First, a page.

It’s Always The Media’s Fault

At least, that’s how Michael Goldfarb is calling it on his latest call for the WHAMBULANCE based off of a NYT story that details McCain campaign manger Rick Davis’ role as owner of a consulting firm for the now infamous Fannie and Freddie entities.

As is becoming rather common from the McCain campaign, this is more blather than anything else, as detailed by Steve Benen:

Today, McCain campaign spokesperson/blogger Michael Goldfarb published a 700-word response to the news, and by any reasonable measure, the statement is a complete mess. In the very first sentence, Goldfarb says the reports charge that Davis “was paid by Freddie Mac until last month,” which Goldfarb insists is false. Actually, the reports charge that Davis’ lobbying firm was the one paid until last month, which is true.

Indeed, it’s almost as if Goldfarb didn’t read the article he was attacking. Davis lobbied against federal regulations of Fannie Mae and Freddie Mac through the Homeownership Alliance, and once that was done, Davis asked Freddie Mac to put his firm on retainer, for $15,000 a month, for very little work. Not only does the McCain campaign’s official response not dispute this point, it doesn’t even acknowledge this central revelation.

Steve;s post further goes on to show that while Davis never did actually “lobby” as a specific act, Davis’ role as a “consultant” is potentially more damaging given that consultants aren’t forced to adhere to the same restrictions that lobbyists are.

Josh Marshall comes up with three more salient points to take away from this besides the point that Goldfarb actually fails to deny the actual charges of the NYT article, instead knocking down very cleverly dressed up straw-men.

  1. The McCain campaign has the “liar” brand cast upon them.  How trustworthy can their denials be?  Especially when they actually fail to be real denials?
  2. Davis may have taken a leave of the firm in question, but still has holding interests, interests that allow him to benefit from without being a participant in.
  3. And this is the most important one, apparently the monthly $15,000 in question was primarily for better access in a potential McCain administration for Fannie and Freddie.

Thus, Maha points out the petulant, nearly childish tone Goldfarb ultimately ends up with:

Freddie Mac did pay a monthly retainer of $15,000 to Rick Davis’ firm, Davis Manafort, but Davis himself did not take any of that money.

For the record, the New York Times story published a statemen from the McCain campaign saying David [sic] is not receiving income from his company.  The Times also said, however, that Davis “as a partner and equity-holder continues to benefit from its income.”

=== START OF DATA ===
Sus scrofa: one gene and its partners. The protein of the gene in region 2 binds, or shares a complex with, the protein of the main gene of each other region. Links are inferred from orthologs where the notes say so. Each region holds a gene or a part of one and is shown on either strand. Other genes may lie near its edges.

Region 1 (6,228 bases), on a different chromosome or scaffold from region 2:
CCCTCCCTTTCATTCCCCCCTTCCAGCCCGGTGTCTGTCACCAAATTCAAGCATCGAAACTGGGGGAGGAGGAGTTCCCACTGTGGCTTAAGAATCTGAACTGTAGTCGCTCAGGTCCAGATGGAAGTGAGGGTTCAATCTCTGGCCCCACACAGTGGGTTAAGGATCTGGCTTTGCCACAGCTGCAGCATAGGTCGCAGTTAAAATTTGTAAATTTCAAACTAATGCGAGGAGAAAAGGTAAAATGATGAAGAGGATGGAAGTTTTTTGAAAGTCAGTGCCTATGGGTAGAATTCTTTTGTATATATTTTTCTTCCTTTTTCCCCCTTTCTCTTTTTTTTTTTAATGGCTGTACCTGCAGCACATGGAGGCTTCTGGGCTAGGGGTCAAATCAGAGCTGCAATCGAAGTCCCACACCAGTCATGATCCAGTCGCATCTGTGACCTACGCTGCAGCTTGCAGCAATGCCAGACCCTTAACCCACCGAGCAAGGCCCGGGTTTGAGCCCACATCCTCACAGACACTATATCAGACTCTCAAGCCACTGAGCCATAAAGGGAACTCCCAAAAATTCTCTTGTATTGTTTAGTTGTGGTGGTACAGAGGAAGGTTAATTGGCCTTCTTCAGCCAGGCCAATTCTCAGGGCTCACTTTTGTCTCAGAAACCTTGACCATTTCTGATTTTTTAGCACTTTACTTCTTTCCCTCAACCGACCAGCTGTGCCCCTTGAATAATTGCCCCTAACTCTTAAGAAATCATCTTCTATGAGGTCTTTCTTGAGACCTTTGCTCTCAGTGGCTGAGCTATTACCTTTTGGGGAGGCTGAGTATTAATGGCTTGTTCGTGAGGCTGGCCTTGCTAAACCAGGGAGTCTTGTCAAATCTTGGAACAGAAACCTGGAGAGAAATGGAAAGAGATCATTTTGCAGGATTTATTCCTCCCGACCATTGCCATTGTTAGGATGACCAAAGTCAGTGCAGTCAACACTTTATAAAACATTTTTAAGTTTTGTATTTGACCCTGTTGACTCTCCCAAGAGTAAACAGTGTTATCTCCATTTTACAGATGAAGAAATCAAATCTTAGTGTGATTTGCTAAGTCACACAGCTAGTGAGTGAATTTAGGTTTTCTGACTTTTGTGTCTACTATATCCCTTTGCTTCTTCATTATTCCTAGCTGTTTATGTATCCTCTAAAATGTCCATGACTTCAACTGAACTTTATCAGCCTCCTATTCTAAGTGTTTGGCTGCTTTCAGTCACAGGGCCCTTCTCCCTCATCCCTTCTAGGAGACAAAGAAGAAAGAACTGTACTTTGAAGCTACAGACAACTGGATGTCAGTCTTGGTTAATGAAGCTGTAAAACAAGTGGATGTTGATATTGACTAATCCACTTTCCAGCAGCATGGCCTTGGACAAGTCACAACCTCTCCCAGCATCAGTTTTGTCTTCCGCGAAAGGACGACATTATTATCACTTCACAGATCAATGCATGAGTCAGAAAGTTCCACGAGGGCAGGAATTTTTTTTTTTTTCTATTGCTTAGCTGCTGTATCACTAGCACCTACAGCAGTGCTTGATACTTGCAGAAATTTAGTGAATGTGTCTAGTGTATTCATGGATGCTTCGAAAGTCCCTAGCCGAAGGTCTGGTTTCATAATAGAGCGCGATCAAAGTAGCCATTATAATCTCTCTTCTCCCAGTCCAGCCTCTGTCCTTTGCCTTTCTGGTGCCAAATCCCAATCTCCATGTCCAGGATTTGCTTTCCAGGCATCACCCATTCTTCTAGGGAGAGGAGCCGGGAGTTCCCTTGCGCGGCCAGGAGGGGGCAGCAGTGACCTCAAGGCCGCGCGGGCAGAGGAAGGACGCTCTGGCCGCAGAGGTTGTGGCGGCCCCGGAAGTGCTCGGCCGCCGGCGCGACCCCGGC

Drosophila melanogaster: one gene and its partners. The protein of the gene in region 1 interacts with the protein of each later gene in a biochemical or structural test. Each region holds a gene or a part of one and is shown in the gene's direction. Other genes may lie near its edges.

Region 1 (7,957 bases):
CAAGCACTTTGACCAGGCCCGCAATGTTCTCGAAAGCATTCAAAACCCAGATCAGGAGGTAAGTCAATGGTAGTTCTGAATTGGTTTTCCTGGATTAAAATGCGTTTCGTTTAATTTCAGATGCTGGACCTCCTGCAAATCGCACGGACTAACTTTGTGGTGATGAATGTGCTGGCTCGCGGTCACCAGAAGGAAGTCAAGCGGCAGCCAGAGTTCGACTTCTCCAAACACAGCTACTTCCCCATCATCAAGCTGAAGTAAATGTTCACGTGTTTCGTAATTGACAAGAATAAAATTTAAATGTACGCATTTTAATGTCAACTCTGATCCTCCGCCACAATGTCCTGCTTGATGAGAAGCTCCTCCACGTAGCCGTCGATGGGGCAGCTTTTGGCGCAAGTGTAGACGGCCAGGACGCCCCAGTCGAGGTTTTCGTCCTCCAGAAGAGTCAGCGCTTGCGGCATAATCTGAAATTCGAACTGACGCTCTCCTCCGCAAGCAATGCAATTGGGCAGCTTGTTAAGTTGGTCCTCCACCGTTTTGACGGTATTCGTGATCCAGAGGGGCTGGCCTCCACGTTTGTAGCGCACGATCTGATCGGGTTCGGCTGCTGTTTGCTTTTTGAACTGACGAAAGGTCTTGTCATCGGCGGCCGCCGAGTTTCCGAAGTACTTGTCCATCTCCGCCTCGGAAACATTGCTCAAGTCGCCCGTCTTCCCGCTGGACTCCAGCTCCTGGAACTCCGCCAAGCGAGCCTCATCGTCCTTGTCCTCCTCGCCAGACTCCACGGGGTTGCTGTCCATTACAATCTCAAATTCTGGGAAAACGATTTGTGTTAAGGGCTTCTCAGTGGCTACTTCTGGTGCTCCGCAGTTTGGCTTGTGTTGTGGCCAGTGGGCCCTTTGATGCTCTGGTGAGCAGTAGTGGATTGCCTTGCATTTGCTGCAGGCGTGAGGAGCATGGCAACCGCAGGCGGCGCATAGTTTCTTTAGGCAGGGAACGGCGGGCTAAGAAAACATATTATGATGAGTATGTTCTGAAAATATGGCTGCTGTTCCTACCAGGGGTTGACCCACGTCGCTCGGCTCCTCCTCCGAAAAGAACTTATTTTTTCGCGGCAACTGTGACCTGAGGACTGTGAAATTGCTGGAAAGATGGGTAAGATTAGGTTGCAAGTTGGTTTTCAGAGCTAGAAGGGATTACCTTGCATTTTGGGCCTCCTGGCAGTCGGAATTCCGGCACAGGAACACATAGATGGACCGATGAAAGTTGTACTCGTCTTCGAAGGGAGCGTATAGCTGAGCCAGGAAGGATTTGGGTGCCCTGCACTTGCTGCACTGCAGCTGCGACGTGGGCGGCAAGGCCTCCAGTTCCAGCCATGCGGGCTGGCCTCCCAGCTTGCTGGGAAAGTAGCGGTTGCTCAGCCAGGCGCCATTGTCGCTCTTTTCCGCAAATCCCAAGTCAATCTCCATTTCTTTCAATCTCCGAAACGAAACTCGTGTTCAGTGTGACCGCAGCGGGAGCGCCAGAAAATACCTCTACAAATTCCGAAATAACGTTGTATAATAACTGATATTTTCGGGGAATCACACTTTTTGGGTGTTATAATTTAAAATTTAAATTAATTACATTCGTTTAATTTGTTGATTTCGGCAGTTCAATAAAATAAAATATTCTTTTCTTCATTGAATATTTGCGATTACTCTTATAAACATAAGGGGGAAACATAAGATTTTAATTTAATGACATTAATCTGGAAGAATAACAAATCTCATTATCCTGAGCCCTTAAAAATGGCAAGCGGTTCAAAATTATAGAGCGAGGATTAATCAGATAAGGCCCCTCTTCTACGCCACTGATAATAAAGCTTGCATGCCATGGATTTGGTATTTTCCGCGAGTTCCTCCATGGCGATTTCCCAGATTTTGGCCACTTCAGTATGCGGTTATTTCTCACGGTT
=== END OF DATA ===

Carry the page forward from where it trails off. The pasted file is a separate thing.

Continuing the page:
Goldfarb is having one major hissy fit and complaining that the New York Times has not published any nasty investigations into whatever nefarious things David Axelrod, Obama’s campaign manager, is into.  Press bias!

Further, it just gets more ridiculous considering that the McCain campaign has been desperately trying to pin the Fannie and Freddie tail on the Obama donkey.  When they find it firmly planted on their own asses, however, they don’t seem too terribly fond of that.  Per SilentPatriot at C&L:

How are we supposed to believe McCain will root out corruption in Washington when his campaign is run by the people doing all the corrupting?

What’s even worse is that for the past two weeks, the McCain campaign has been trying to tie Obama to disgraced former Freddie Mac CEO Franklin Raines, arguing that their “relationship” (a single contact from an Obama campaign official that both parties deny amounted to anything) somehow taints Obama. Nevermind the fact that McCain’s most senior campaign official was on Freddie’s payroll as late as last month. The hypocrisy couldn’t be more glaring.

You see, it all comes down to the whole personal responsibility the Republican party claims to be champions of.  McCain lacked the personal responsibility to be on the right side of regulation when it would have helped.  He lacked the personal responsibility to not be beholden to special interests in anything beyond rhetoric.  He lacked the personal responsibility to vet his own team, knowing full well the lobbyists he had in his midst.  And when the media finally got up off its asses and did the vetting for him in a humiliatingly public manner, the McCain campaign failed to take the personal responsibility for its failings, and instead scapegoats what is typically an all too gullible press corps.

And even on that front, the McCain campaign fails to take personal responsibility.  They could have had the press eating out of their hands; they were all too willing to do so.  But they deliberately chose to make the media the bad guy, and they can’t even exhibit the personal responsibility to weather the storm they have created.

Goldfarb can cry me a river, but he better know how to swim–I can swim just fine.

 

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